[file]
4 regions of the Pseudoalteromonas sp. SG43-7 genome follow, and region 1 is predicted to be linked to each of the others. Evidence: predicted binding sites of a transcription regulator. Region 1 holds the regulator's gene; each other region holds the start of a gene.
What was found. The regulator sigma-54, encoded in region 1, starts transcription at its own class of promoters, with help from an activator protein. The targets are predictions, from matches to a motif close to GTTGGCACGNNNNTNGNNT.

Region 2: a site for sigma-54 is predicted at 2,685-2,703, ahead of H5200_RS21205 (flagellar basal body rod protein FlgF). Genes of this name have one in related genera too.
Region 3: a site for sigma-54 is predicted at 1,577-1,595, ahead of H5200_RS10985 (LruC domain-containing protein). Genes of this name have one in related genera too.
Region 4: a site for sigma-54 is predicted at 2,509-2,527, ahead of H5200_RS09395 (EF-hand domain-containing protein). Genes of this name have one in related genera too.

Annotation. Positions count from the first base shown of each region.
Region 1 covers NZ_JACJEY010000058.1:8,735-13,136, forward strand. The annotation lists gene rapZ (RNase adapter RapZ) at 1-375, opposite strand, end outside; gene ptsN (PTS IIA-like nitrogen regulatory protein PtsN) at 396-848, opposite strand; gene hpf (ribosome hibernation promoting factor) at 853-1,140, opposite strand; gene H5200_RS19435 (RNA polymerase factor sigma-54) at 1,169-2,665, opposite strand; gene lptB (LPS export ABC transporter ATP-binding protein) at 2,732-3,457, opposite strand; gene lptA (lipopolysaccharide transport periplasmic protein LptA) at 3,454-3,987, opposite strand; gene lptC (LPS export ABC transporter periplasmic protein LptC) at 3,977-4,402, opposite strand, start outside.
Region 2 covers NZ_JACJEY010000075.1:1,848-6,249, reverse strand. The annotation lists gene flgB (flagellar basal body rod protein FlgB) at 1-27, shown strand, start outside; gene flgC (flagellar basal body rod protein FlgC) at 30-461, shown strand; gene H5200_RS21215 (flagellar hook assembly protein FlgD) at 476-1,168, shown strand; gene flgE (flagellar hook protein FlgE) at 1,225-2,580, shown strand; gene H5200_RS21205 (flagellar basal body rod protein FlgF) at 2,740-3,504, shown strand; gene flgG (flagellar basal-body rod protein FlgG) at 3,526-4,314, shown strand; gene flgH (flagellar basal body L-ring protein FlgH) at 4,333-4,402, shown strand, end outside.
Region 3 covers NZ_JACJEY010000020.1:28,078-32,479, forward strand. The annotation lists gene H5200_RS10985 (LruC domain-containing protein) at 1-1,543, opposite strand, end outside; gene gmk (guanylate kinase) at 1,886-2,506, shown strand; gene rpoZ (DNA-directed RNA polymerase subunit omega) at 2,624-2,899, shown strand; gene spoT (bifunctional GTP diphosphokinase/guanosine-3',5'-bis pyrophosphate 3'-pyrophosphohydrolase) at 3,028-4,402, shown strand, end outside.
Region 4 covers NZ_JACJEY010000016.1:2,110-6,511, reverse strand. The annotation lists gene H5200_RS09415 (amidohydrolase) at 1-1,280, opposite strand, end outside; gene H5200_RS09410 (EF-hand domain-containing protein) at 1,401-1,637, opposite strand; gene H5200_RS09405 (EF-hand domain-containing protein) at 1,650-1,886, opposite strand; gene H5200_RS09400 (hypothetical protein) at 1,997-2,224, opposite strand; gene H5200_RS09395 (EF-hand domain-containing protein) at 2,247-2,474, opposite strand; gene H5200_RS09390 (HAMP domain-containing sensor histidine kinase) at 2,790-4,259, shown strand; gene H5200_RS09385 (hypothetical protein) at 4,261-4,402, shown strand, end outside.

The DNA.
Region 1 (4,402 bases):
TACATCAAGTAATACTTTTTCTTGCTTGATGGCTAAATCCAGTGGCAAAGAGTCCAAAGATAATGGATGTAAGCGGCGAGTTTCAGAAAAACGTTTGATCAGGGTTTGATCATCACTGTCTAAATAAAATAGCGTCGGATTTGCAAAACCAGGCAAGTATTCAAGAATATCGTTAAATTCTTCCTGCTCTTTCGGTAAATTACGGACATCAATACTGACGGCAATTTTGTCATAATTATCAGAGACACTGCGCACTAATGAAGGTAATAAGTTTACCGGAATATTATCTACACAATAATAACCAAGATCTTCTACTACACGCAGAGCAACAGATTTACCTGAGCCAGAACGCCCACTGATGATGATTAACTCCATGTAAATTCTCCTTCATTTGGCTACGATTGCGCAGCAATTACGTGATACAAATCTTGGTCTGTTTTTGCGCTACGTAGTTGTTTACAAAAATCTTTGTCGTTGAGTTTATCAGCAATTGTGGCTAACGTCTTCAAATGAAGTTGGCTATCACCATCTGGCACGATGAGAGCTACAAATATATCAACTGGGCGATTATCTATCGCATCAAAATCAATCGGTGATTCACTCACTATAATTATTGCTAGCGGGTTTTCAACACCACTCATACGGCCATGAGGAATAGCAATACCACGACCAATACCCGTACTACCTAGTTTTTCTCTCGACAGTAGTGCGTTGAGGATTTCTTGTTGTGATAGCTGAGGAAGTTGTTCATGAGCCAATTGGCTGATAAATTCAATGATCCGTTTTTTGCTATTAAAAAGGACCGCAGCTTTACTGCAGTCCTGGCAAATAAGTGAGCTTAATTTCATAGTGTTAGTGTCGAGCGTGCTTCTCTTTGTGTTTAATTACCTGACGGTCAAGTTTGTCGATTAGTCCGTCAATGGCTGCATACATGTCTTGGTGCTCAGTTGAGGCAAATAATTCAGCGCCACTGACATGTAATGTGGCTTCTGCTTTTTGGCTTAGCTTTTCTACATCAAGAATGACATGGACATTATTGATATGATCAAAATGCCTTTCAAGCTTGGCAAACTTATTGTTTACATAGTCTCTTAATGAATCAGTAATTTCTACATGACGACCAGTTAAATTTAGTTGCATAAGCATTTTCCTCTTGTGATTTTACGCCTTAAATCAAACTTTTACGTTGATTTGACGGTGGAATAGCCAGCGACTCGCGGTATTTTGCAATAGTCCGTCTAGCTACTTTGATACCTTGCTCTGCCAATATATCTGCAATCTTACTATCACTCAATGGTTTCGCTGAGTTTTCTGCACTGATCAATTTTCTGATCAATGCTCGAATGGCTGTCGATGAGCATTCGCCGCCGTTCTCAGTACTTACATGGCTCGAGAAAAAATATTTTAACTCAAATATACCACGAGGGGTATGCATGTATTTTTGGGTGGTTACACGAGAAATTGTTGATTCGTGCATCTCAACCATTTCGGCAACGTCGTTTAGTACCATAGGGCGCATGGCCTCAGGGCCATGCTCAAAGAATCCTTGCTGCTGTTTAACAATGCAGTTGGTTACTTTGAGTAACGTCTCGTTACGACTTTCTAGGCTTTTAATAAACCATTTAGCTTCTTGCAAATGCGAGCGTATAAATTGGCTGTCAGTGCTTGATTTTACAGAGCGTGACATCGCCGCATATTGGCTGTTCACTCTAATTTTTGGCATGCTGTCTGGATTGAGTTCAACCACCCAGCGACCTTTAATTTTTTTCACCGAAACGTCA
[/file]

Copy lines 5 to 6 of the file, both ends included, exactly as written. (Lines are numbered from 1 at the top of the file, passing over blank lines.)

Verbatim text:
Region 4: a site for sigma-54 is predicted at 2,509-2,527, ahead of H5200_RS09395 (EF-hand domain-containing protein). Genes of this name have one in related genera too.

Annotation. Positions count from the first base shown of each region.